I just wanted to say thank you for doing this Jeff. I sympathize with Rockwell Schwartz’s general point, but since Cathleen’s post asks that people not use her full name or name her former colleagues I appreciate you taking this seriously.
(For clarity, I don’t mind people using my full name. It’s my forum username and very easily found e.g. on Leverage’s website. But I currently work at Leverage Research and decided to work there knowing full well how some people in EA react when the topic of Leverage comes up. The same is not true of everyone, and I think individuals who have not chosen to be public figures should be allowed to live in peace should they wish to).
Larissa from Leverage Research here. I think there might be an interesting discussion to be had about the relationship between feedback loops, external communication (engaging with your main external audiences), and public communication (trying to communicate ideas to the wider public).
For a lot of the history of scientific developments, sharing research, let alone widely distributing it was expensive and rare. Early discoveries in the history of electricity, for example, were nonetheless still made, often by researchers who shared little until they had a complete theory, or a new instrument to display. Often the feedback loops were simply direct engagement with the phenomena itself. Only in more recent history has it become cheap and easy enough to widely share research such that this has become the norm. Similarly, as a couple of people have mentioned in the comments, there are more recent examples of groups that have done great research while having little external engagement: Lockheed Martin and the Manhattan Project being two well-known examples.
This suggests that it is feasible to have feedback loops while doing little external communication of any kind. During Leverage 1.0 people relied more on feedback from their own experiences, interactions with teammates’ experiences and views, workshops and coaching.
That said, we do believe (for reasons independent of research feedback loops) that it was a mistake to not do more external communication in the past, which is why this is something Leverage Research has focused on since 2019. More recently, we have also come to think that it is also important to try to communicate to the wider public (in ways that can be broadly understood) as opposed to just your core audience or peer group. One reason for this is that if projects are only communicated about, and criticisms only accepted in, the language of the particular group that developed them, it's easy for blindspots to remain until it is too late. (I recommend Glen Weyl's "Why I'm Not A Technocrat" for a more detailed treatment of this topic.)
For anyone interested in some of our other reflections on public engagement, I recommend reading our 2019-2020 annual report or our Experiences Inquiry Report. The former is Leverage Research's first annual report since the re-organization in 2019, and one topic we discuss is our new focus on external engagement. The latter shares findings from our inquiry last year into the experiences of former collaborators during Leverage 1.0. To see our engagement efforts today, I recommend checking out our website, subscribing to our newsletter, or following us on Twitter or Medium.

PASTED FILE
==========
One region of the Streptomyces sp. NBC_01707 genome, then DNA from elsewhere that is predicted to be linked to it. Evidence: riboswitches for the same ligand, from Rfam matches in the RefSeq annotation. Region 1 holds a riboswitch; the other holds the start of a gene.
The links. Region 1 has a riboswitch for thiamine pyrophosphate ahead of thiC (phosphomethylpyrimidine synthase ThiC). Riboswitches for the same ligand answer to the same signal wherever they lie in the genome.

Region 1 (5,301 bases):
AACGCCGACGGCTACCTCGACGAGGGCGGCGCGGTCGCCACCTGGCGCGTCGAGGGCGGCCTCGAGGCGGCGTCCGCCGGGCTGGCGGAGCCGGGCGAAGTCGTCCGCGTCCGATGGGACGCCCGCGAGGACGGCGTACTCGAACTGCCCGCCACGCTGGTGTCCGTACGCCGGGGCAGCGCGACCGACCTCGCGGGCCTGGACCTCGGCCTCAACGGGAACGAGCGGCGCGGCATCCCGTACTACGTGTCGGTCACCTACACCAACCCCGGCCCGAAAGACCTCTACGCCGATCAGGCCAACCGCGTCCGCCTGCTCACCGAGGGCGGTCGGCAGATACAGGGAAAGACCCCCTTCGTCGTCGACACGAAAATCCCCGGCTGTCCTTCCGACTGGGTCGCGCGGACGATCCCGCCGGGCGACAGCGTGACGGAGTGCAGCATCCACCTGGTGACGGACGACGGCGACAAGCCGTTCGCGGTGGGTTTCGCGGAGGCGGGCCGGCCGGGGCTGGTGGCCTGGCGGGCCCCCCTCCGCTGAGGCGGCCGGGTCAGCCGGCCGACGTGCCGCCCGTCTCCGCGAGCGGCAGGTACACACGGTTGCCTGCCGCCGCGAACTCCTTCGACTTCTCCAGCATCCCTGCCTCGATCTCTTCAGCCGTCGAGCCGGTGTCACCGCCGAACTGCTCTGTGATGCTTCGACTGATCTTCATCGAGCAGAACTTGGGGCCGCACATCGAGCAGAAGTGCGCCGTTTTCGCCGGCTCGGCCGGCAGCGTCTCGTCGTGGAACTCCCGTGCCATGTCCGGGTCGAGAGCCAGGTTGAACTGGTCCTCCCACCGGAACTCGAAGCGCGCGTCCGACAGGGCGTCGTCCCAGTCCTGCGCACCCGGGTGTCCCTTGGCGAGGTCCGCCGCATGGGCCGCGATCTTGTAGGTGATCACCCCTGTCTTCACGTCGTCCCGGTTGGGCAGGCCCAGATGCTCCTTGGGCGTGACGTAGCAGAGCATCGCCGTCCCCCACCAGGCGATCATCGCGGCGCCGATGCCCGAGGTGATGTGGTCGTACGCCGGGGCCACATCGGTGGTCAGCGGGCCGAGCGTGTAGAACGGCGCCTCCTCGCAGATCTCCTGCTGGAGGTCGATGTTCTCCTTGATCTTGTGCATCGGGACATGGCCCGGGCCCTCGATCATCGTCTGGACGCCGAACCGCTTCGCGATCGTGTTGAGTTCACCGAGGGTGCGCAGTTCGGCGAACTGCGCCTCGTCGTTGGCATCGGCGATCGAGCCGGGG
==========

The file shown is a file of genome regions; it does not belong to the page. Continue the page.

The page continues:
For those interested in the exploratory psychology research Jeff mentions, we recommend reading our write-up from earlier this year covering our 2017 - 2019 Intention Research and keeping an eye on our Exploratory Psychology Research Program page. We are currently working on two pieces: one on risks from introspection (we discuss this a bit on Twitter here), and one on Belief Reporting (an introspective tool developed during Leverage 1.0). We're also thinking of sharing a few documents written pre-2019 that relate to introspection techniques. These would perhaps be less accessible for a wider audience unfamiliar with our introspective tools but may nonetheless be of interest to those who want to dive deeper on our introspective research. All of this will be added to our website when completed.
Finally, I just wanted to thank Jeff for engaging with us in a discussion of his post. Although we disagreed on some things and it ended up a lengthy discussion, I do feel like I came to understand a bit more of where the disagreement stemmed from, and the post was improved through the process. This seems valuable, so I would like to see that norm encouraged.
As context, "Leverage 1.0" is the somewhat clumsy term I introduced as a shorthand for the decentralized research collaboration between a few organizations from 2011 to 2019 that's commonly referred to as "Leverage," so as to distinguish it from Leverage Research the organization since 2019 which looks very different.
Thank you for the question; this is an important topic.